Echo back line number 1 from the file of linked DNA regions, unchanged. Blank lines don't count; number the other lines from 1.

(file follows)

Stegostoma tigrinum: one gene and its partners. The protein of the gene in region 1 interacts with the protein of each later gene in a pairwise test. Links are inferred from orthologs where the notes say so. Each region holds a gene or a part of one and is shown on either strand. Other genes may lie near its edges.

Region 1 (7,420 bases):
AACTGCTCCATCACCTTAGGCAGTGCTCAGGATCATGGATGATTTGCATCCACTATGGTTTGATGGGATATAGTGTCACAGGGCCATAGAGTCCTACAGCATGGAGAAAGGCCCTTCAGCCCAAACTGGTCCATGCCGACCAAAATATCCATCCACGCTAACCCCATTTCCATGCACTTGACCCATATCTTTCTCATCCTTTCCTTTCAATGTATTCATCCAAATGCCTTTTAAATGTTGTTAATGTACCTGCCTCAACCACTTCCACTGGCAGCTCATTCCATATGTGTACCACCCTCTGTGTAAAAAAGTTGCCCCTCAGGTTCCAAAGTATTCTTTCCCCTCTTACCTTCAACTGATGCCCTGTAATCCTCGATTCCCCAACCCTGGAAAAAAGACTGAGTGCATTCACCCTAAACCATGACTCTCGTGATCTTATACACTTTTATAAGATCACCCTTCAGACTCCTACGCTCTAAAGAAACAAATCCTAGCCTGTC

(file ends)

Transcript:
Stegostoma tigrinum: one gene and its partners. The protein of the gene in region 1 interacts with the protein of each later gene in a pairwise test. Links are inferred from orthologs where the notes say so. Each region holds a gene or a part of one and is shown on either strand. Other genes may lie near its edges.